CIDRI-Africa welcomed Dr Georgia Schäfer as a Contributing Investigator in mid-2020. Her particular research interest is in the host-pathogen interactions of Kaposi’s sarcoma herpesvirus (KSHV) and human papillomavirus (HPV). Both viruses are associated with AIDS-defining malignancies.
Georgia leads a research group at the ICGEB Cape Town “Virology – Emerging Viruses” which focuses on oncogenic viruses relevant in the sub-Saharan African context where there is a high HIV burden. Her long-term aims include the development of novel preventative and diagnostic tools through both basic laboratory-based studies as well as clinical studies involving national and international collaborations.
Her group has discovered previously undescribed molecules that modulate early events during HPV infection, such as vimentin1 and surfactant protein A2. The group has also identified genetic variants of the KSHV entry receptor (EPHA2) that were associated with susceptibility to KSHV infection and Kaposi’s sarcoma prevalence in a South African HIV-infected patient cohort3. Additionally, they recently found that elevated KSHV viral load in the blood was associated with mortality in critically ill HIV-infected patients with suspected tuberculosis4. Together, these findings provide opportunities for future research targeting viral entry to prevent KSHV or HPV-associated cancers, and for developing novel diagnostics for virus-associated cancers in high HIV burden settings.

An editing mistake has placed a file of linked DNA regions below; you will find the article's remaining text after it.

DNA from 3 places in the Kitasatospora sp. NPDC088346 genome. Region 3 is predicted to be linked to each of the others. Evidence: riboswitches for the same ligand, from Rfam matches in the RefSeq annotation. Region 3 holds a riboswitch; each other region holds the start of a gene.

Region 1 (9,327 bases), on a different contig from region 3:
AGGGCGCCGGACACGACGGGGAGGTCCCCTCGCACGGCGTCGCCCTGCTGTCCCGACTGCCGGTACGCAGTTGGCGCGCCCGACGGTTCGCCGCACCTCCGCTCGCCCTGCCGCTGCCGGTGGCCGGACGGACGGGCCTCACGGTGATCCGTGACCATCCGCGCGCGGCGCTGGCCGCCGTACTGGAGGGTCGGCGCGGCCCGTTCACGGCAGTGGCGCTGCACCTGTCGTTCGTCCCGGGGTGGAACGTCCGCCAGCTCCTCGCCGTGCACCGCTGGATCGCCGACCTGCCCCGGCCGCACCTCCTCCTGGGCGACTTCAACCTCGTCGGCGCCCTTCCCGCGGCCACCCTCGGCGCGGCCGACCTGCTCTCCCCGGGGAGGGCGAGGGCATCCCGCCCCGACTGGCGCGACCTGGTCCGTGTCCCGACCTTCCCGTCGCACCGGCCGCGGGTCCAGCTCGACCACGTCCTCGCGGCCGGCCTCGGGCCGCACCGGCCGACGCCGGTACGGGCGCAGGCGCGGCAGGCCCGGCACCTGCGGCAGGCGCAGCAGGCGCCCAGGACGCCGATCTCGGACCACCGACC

In response to the recent COVID-19 outbreak, Georgia’s group has supported the Faculty of Health Sciences at UCT in setting up a diagnostic pipeline to ramp up national SARS-CoV-2 testing capacity. She has also rapidly developed a research programme focused on elucidating and targeting SARS-CoV-2 entry mechanisms with the aim of developing cost-effective preventative treatments for possible future seasonal coronavirus outbreaks.
2. Ujma S, Carse S, Chetty A, et al. Surfactant Protein A impairs genital HPV16 pseudovirus infection by innate immune cell activation in a murine model. Pathogens 2019; 8(4) 288
3. Blumenthal MJ, Schutz C, Meintjes G, et al. EPHA2 sequence variants are associated with susceptibility to Kaposi's sarcoma-associated herpesvirus infection and Kaposi's sarcoma prevalence in HIV-infected patients. Cancer Epidemiology 2018; 56: 133-9